In late-1980s rural Ohio, bright but mostly friendless Barry Nadler begins his freshman year of high school with the goal of going unnoticed as much as possible. But his world is upended by the arrival of Gurbaksh, Gary for short, a Sikh teenager who moves to his small town and instantly befriends Barry and, in Gatsby-esque fashion, pulls him into a series of increasingly unlikely adventures. As their friendship deepens, Barry’s world begins to unravel, and his classmates and neighbors react to the presence of a family so different from theirs. Through darkly comic and bitingly intelligent asides and wry observations, Barry reveals how the seeds of xenophobia and racism find fertile soil in this insular community, and in an easy, graceless, unintentional slide, tragedy unfolds.

Review ~ 3.5/5

I would describe this book in a nutshell as a dark, seemingly poignant demonstration of the hate that inflicts many communities across America.

Through the exploration of racism, Xenophobia, Islamophobia and white, middle-class discontent, this novel shines a light onto the forms of hatred and division which remain at the heart of many American communities.

Barry Nadler lives in Rutherford, Ohio, and is beginning his freshman year of high school in the 1980s. It’s a time in American history that was fraught with divisions and rising race wars, amidst the backdrop to the Iraq war and the War on Terror to follow. Barry is very much alone and likes it that way, but soon meets Gurbaksh who quickly becomes his one and only friend. Gurbaksh is a Sikh and frequently gets belittled at school and within the neighborhood due to his beliefs, which allows the book to illuminate the extent of Islamophobia present in the community.

I enjoyed this book and the themes it aimed to explore – however, it only really starts to take shape at the end of the book and has no real structure to it. The chapters are remarkably short and snappy which creates a nice pace to it but without this, I fear I would have struggled to get through it. I naturally finished it quickly due to the structure of the book.

The narrator, Barry, was likable enough, but I didn’t like the way he didn’t do a whole lot to challenge some of the racist rhetoric that was thrown around within his community. Maybe he was just too young?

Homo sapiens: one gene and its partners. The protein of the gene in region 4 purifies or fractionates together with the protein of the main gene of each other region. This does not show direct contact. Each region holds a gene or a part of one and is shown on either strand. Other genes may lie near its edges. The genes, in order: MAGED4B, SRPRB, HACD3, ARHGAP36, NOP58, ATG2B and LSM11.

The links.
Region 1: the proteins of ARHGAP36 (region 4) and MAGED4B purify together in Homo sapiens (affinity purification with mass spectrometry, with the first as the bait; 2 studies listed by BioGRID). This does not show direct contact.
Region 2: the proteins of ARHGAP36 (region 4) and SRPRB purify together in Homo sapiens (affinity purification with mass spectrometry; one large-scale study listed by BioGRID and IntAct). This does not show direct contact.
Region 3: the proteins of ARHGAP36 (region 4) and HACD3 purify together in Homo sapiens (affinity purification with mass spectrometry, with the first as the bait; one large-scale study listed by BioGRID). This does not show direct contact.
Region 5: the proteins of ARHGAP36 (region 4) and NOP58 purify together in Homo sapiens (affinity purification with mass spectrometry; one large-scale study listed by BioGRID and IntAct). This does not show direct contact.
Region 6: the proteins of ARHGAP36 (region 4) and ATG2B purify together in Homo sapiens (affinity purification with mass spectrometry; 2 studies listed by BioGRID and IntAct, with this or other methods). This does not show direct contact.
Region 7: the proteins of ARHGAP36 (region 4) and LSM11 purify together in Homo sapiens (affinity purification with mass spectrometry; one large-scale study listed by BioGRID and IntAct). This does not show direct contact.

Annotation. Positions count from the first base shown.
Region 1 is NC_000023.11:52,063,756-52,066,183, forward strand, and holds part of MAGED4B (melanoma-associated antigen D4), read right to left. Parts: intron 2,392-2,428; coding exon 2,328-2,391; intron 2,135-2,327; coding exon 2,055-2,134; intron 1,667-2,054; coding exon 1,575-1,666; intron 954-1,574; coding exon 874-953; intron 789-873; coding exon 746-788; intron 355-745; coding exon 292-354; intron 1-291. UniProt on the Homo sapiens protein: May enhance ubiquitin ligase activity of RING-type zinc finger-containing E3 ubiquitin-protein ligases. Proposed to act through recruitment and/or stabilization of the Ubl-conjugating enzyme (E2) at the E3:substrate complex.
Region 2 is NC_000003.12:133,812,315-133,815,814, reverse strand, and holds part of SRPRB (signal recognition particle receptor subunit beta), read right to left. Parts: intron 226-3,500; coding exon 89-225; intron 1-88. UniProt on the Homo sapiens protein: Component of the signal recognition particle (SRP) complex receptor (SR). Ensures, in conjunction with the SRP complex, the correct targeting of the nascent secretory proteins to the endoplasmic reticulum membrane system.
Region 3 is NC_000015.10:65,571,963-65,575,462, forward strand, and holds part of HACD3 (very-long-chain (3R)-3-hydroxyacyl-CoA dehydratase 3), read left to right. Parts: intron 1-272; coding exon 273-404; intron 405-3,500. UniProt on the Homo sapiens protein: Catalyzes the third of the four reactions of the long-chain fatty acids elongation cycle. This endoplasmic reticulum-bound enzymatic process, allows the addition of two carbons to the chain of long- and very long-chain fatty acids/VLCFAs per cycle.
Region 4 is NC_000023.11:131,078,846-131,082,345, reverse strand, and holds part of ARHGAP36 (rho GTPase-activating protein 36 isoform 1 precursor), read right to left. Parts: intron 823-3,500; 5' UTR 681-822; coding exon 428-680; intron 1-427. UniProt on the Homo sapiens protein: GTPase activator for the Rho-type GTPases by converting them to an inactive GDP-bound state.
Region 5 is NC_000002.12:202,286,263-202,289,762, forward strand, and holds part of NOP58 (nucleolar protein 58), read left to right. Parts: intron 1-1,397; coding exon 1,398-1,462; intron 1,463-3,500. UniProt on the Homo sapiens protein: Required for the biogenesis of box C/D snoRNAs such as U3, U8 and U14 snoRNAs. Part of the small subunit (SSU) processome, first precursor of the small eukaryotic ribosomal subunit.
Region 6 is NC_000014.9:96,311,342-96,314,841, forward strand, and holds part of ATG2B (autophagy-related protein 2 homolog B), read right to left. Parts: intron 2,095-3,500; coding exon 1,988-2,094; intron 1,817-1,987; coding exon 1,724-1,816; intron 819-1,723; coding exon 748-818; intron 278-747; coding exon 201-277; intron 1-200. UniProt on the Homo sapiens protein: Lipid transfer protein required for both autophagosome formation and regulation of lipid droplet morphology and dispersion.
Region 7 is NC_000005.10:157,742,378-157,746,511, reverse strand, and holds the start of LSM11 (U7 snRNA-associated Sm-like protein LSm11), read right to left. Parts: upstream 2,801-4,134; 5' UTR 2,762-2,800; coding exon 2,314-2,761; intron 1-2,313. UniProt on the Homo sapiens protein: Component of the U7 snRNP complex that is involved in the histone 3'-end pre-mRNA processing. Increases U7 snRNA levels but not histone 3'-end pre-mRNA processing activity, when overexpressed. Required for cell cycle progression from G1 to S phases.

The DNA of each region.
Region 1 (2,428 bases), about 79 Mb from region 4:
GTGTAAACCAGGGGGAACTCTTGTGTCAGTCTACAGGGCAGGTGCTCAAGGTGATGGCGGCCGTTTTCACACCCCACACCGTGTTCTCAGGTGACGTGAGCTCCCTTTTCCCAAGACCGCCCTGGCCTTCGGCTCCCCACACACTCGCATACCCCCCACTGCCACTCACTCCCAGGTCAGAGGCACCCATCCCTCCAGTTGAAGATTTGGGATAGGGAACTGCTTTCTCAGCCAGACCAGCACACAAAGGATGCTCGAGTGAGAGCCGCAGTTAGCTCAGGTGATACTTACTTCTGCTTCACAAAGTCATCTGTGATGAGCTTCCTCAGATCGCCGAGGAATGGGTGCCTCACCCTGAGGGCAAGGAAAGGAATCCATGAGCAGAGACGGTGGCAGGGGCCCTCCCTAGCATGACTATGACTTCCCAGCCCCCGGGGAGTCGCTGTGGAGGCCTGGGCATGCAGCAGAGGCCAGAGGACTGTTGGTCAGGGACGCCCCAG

This is the second book I have read that has centred on Ohio and portraying a social commentary through its main character, Ducks, Newburyport offers a similar feel but narrates observations from the present day, rather than the past. I think this book is important and has a place but I was constantly waiting for something to happen and when it did, it was pretty short-lived and left more questions than answers.

The feel of it, mainly executed through its young, teenage narrator, reminded me of The Catcher in the Rye – a novel I didn’t particularly enjoy. I would argue this is better as it is far more poignant and ambitious, and I was quite struck by the penultimate ending.

Fundamentally, this is a novel about multiple forms of hate and how it can divide communities.

“Hate is safe. Hate is urgent. Hate is unkind. Hate is ubiquitous. Hate singes the hated out and provides anonymity for the hater.”

Aside from the rampant exploration of racism, the novel also deals with dysfunctional families and relationships. Barry’s father and mother have a complex relationship which unfolds throughout the novel, eventually resulting in disastrous consequences and I can’t help but think this has some kind of effect on Barry – possibly quelling his ambition.

I enjoyed this book and appreciated what it was trying to do and think it is incredibly relevant to the current climate. I would probably recommend it to others who are fans of books that issue a type of social commentary placed within a distinct community.

Thank you for reading!

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Please note – this post does contain Amazon affiliate links and if you choose to use them, I will earn a small fee but this doesn’t impact my review in anyway.


 

8 Thoughts From Reading The Little Friend, by Donna Tartt

As a committed Donna Tartt fan, I was very much looking forward to this. The Little Friend was Tartt’s first novel and has mixed reviews. Having read and loved The Goldfinch, I had high expectations, but I was definitely not blown away. These are 10 thoughts I had whilst, during, and after reading, The Little Friend.